Bitte Orca, the newest album from Brooklyn's Dirty Projectors, is downright parasitic: It's an album composed of often noxious components that is deftly able to worm its way into the listener's heart. With its nonsense title, frontman David Longstreth's vocal hiccups and complicated guitar figures oscillating from prickly to dizzying, the album is a vexing initial listen. Those willing to put in the effort, however, will discover an album of slinking, hypnotic appeal.
Although Longstreth—who has a music degree from Yale—is the band's brain trust, Amber Coffman (vocals, guitar) and Angel Deradoorian (vocals, bass, keyboard, guitar) are responsible for two of the finer moments on Bitte Orca. The Coffman-fronted "Stillness Is the Move" highlights her angelic, fluttery vocals as they weave around and soar over jangly guitar, cracking drums and electronic hums. Meanwhile, "Two Doves" coasts on Deradoorian's melancholy vocals shrouded in acoustic guitar arpeggios and looming, peaking violins.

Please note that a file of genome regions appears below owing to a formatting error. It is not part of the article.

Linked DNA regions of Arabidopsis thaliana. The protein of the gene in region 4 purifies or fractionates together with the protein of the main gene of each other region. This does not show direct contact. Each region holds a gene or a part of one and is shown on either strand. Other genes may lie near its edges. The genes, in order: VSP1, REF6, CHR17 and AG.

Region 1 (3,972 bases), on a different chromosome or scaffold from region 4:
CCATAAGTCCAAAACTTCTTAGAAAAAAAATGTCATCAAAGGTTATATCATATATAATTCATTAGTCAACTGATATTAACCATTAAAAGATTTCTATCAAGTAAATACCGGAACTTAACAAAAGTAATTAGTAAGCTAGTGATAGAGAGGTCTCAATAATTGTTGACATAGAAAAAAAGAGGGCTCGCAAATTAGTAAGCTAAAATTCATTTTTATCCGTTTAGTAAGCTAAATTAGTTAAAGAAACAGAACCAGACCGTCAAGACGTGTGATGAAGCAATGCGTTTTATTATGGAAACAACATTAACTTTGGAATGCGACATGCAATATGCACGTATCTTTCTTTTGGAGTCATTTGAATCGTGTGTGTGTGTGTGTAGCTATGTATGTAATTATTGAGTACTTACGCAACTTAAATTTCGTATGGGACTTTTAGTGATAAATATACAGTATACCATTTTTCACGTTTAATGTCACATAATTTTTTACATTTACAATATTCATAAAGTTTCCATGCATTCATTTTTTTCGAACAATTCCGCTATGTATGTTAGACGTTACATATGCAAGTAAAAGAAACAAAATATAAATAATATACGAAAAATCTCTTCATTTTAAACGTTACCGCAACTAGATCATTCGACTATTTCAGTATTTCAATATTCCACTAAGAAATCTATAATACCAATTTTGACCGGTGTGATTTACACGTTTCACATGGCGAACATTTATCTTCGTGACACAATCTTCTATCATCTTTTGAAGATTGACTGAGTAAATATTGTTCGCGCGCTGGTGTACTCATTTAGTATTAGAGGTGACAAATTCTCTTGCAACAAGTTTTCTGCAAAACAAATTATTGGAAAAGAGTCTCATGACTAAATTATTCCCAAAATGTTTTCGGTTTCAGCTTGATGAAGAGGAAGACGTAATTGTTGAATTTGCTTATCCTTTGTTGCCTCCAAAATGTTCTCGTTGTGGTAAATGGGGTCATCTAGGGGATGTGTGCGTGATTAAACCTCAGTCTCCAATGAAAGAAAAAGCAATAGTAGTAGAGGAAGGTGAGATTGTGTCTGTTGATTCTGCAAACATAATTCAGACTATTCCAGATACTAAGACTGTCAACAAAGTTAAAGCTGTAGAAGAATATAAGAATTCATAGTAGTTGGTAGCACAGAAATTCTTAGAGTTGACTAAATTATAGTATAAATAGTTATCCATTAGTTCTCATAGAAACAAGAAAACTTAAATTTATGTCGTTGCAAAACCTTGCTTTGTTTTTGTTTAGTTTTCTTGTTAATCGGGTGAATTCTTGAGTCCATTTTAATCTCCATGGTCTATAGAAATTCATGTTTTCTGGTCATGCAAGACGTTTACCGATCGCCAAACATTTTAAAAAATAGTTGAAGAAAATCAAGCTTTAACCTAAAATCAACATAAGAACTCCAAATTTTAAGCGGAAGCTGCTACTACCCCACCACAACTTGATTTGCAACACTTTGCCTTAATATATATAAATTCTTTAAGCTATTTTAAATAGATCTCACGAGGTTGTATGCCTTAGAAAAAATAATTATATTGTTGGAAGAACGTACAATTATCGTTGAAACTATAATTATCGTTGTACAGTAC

Still, this is Longstreth's project, and he gamely synthesizes his art-house, workhorse ethos with DIY appeal. The sunny opener, "Cannibal Resource," swirls between his blithe vocals and twitchy guitars; "The Bride" finds great tension between gossamer verses and meaty choruses; and closer "Fluorescent Half Dome" coolly balances Talking Heads' R&B and Afro-pop tendencies.
At nine songs, Bitte Orca has little room to fail. Its complex, personality-disordered tunes are bound to aggravate plenty, but beneath its adrenalized veneer is a surprisingly affecting pop album with serious staying power.